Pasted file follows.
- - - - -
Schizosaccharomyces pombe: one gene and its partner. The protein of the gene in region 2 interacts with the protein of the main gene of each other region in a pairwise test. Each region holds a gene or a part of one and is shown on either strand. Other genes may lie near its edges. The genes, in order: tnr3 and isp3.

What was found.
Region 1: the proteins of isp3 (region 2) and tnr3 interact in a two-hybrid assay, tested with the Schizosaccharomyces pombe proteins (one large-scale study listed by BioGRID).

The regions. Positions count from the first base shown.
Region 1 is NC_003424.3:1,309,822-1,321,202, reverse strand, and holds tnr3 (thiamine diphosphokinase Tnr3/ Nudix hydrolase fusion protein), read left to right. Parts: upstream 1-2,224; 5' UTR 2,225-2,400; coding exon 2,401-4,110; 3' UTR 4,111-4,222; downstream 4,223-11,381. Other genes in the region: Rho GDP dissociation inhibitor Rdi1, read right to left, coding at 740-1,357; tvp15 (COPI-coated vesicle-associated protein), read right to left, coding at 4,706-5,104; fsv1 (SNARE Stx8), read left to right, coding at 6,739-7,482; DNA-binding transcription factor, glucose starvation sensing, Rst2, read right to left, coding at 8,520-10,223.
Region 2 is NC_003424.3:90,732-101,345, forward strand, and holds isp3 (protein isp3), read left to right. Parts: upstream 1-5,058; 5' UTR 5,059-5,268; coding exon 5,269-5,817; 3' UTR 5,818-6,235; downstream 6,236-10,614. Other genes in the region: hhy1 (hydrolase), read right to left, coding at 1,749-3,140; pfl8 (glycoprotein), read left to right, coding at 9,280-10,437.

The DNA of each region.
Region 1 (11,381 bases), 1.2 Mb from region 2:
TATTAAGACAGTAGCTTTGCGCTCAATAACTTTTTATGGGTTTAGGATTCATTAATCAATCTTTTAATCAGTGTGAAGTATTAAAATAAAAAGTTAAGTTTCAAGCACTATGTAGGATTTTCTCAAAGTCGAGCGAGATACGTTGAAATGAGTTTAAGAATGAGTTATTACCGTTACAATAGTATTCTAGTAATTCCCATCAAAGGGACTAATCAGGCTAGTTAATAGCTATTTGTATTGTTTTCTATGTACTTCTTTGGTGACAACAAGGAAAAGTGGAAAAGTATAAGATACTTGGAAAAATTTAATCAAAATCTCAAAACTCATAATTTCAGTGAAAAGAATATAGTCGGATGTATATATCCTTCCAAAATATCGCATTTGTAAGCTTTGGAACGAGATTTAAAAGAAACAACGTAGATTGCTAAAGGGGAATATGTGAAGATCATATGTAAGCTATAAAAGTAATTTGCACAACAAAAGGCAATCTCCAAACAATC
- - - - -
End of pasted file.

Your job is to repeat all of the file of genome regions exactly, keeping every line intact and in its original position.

Schizosaccharomyces pombe: one gene and its partner. The protein of the gene in region 2 interacts with the protein of the main gene of each other region in a pairwise test. Each region holds a gene or a part of one and is shown on either strand. Other genes may lie near its edges. The genes, in order: tnr3 and isp3.

What was found.
Region 1: the proteins of isp3 (region 2) and tnr3 interact in a two-hybrid assay, tested with the Schizosaccharomyces pombe proteins (one large-scale study listed by BioGRID).

The regions. Positions count from the first base shown.
Region 1 is NC_003424.3:1,309,822-1,321,202, reverse strand, and holds tnr3 (thiamine diphosphokinase Tnr3/ Nudix hydrolase fusion protein), read left to right. Parts: upstream 1-2,224; 5' UTR 2,225-2,400; coding exon 2,401-4,110; 3' UTR 4,111-4,222; downstream 4,223-11,381. Other genes in the region: Rho GDP dissociation inhibitor Rdi1, read right to left, coding at 740-1,357; tvp15 (COPI-coated vesicle-associated protein), read right to left, coding at 4,706-5,104; fsv1 (SNARE Stx8), read left to right, coding at 6,739-7,482; DNA-binding transcription factor, glucose starvation sensing, Rst2, read right to left, coding at 8,520-10,223.
Region 2 is NC_003424.3:90,732-101,345, forward strand, and holds isp3 (protein isp3), read left to right. Parts: upstream 1-5,058; 5' UTR 5,059-5,268; coding exon 5,269-5,817; 3' UTR 5,818-6,235; downstream 6,236-10,614. Other genes in the region: hhy1 (hydrolase), read right to left, coding at 1,749-3,140; pfl8 (glycoprotein), read left to right, coding at 9,280-10,437.

The DNA of each region.
Region 1 (11,381 bases), 1.2 Mb from region 2:
TATTAAGACAGTAGCTTTGCGCTCAATAACTTTTTATGGGTTTAGGATTCATTAATCAATCTTTTAATCAGTGTGAAGTATTAAAATAAAAAGTTAAGTTTCAAGCACTATGTAGGATTTTCTCAAAGTCGAGCGAGATACGTTGAAATGAGTTTAAGAATGAGTTATTACCGTTACAATAGTATTCTAGTAATTCCCATCAAAGGGACTAATCAGGCTAGTTAATAGCTATTTGTATTGTTTTCTATGTACTTCTTTGGTGACAACAAGGAAAAGTGGAAAAGTATAAGATACTTGGAAAAATTTAATCAAAATCTCAAAACTCATAATTTCAGTGAAAAGAATATAGTCGGATGTATATATCCTTCCAAAATATCGCATTTGTAAGCTTTGGAACGAGATTTAAAAGAAACAACGTAGATTGCTAAAGGGGAATATGTGAAGATCATATGTAAGCTATAAAAGTAATTTGCACAACAAAAGGCAATCTCCAAACAATC